Yet what she did was not much different to the actions of Blunkett, who also used his position for profit. Former ministers do this all the time. But that doesn't make it edifying or admirable. That's why the guidelines on former ministers and directorships are being tightened up in the wake of this matter. Since most people understand that kiss 'n' tell is morally dodgy, it is not too much to expect that ministers of state should understand that serve 'n' exploit is in a similarly sleazy league. Too often, they don't.

Next, there is the commercial advantage that Blunkett's adorning of the board afforded to the company. Blunkett says he gave no advice to the company while he was a director. This seems extraordinary. Many people agree that celebrity culture, with its crass elevation of people for their gossip column profile and nothing else, is a blight of the age.

Yet, isn't this Blunkett's defence - that he was acting as just such an empty vessel, lending his name and face to the company yet offering nothing substantive. Far from admirable, surely.

And there is sheer poor taste. Blunkett and his ministers rightly condemn the press for poring over his private life. Yet it seems to me rather tasteless that after all he had been through as he sought to gain contact with his son by Mrs Quinn, he was happy to endorse a company hoping to exploit many more of these unhappy, unedifying tales.

Last but not least there is Blunkett's current work. Set aside the fact that as work and pensions secretary he presides over whether people unable to work should be able to subsist for a lifetime on the sort of cash he hoped to earn so opportunistically to give to his little lads. Concentrate instead on the fact that he is now entirely under the protection of an exasperated Blair, and seemingly grateful for it.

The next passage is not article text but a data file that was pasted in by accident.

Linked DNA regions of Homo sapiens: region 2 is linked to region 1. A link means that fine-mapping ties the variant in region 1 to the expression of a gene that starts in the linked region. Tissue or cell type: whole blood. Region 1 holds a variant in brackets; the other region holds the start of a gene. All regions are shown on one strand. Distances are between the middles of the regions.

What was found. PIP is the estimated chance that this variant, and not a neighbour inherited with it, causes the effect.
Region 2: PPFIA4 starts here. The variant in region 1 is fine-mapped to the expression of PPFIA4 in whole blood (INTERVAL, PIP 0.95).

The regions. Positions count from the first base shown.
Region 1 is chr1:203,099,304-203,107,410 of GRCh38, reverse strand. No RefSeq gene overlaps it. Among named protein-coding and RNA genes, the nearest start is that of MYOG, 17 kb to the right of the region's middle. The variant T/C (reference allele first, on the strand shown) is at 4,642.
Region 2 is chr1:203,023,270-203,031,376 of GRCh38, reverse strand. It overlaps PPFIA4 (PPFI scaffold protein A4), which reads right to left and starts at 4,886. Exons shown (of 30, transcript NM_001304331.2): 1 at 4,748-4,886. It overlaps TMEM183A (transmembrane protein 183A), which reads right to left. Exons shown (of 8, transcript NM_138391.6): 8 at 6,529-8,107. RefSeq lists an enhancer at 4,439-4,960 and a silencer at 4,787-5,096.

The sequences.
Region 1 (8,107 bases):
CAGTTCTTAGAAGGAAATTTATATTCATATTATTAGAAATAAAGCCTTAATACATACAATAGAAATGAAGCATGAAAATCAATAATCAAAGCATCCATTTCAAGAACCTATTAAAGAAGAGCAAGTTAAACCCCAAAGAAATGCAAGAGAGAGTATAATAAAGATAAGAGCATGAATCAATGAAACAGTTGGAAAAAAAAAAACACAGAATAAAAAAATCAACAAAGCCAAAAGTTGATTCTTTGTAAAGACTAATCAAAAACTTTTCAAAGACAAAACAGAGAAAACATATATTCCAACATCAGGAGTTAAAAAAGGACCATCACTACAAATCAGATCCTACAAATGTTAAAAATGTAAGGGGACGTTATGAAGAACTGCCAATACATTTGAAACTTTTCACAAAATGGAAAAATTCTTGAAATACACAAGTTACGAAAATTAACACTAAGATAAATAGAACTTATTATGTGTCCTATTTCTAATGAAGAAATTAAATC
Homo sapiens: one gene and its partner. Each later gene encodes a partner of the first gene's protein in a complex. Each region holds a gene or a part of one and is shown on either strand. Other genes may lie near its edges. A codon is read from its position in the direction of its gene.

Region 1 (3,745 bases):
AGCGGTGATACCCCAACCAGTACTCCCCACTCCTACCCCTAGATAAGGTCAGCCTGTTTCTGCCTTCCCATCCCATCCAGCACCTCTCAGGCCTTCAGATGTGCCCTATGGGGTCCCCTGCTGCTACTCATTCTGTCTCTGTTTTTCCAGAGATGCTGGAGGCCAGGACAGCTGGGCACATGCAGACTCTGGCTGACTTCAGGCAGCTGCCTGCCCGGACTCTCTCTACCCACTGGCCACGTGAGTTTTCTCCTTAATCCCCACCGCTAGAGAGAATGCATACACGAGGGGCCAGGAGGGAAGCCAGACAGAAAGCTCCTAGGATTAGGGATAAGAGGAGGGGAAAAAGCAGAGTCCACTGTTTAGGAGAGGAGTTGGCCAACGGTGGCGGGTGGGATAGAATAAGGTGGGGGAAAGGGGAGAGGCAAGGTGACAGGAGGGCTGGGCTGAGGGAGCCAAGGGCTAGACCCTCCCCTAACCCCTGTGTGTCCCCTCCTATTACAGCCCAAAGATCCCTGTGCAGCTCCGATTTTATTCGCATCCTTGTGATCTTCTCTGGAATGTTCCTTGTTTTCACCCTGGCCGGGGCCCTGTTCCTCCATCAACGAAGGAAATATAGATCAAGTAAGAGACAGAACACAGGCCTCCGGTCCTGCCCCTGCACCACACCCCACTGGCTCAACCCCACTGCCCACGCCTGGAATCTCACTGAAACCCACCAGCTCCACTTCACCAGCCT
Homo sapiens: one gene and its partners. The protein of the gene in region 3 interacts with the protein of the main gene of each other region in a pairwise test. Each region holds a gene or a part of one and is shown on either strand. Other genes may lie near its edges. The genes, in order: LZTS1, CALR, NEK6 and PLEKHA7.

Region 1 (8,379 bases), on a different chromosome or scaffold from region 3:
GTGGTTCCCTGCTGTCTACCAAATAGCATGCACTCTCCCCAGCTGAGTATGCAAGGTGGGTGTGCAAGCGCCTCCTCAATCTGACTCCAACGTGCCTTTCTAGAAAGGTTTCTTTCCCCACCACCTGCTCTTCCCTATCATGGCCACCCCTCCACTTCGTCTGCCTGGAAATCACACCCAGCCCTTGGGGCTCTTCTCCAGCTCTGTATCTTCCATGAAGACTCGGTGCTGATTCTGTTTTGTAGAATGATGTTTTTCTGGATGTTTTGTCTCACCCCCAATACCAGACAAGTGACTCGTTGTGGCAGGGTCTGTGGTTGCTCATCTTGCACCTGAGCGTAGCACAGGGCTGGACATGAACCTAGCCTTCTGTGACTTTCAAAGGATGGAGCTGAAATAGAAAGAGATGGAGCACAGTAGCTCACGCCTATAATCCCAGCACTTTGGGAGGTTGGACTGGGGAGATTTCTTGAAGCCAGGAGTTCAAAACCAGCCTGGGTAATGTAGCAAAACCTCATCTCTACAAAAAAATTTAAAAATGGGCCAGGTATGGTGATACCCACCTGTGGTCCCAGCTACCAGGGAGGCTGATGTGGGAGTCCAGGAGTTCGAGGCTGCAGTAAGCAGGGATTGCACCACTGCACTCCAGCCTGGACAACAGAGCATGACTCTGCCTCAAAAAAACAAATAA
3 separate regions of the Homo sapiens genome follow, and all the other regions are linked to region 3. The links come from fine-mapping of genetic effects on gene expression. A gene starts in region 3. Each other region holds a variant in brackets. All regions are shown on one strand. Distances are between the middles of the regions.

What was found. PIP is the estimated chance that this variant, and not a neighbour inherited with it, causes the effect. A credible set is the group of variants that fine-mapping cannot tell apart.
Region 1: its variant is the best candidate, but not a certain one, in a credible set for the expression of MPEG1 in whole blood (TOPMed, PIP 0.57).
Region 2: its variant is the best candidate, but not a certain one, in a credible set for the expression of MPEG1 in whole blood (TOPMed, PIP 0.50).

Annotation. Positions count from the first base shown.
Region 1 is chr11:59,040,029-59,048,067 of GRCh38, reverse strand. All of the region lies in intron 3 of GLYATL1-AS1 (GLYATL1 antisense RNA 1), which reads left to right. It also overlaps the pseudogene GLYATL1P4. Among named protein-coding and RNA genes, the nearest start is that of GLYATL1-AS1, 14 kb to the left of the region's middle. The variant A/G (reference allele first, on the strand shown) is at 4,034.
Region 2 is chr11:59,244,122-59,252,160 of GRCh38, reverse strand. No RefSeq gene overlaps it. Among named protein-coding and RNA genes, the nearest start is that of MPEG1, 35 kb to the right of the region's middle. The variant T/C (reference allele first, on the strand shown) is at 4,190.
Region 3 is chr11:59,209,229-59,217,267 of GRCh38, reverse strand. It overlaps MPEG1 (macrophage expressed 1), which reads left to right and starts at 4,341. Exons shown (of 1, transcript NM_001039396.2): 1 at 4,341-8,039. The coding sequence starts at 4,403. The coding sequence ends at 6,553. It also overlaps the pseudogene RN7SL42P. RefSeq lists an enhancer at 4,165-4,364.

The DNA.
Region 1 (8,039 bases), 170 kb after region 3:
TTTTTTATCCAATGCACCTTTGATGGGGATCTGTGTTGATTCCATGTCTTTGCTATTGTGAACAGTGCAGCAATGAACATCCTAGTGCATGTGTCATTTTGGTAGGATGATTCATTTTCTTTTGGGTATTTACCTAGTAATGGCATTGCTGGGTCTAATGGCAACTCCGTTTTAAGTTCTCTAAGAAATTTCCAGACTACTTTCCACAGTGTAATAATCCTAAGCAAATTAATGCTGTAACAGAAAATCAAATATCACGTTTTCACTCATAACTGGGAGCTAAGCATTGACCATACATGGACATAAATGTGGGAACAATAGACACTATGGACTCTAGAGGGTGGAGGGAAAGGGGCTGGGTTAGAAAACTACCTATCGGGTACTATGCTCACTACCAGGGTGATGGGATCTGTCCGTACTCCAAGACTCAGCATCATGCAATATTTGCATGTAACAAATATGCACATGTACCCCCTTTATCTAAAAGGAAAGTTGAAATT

Last week we learned that he is at loggerheads with Blair, whose memo demanding a "radical package" to tackle incapacity benefit reads like the lunatic ravings of a decadent emperor. Such demands from the prime minister as "the naming and shaming" of the doctors giving out the most sick notes and benefits to be given "in vouchers instead of cash", do not chime well with Blunkett's own wish that the incapacitated should be "helped rather than forced" into work in a "humane shake-up".

This week, we are treated to photo-opportunities showing Blunkett clinging to Blair's arm as the prime minister pats him patronisingly and irritatedly on the back. Is Blunkett now in the position he needs to be in to win arguments with Blair? Or will his forthcoming green paper be as compromised by Blair's out-of-touch obsession with securing his legacy as Ruth Kelly's recent white paper as clearly had been? It seems unlikely to me that Blunkett will be able to survive long enough to deliver such a paper, so wounded is he.

Blunkett and his political allies may feel that this latest disaster is all the fault of the press. The hard truth is that while the press is to be abhorred for all the sexual and social muckraking it has indulged in, Blunkett has only himself to blame for these more serious improprieties that have emerged in their wake. If he clings to the idea that these are private judgements that have not affected his ability to do his job, then he is deluded too.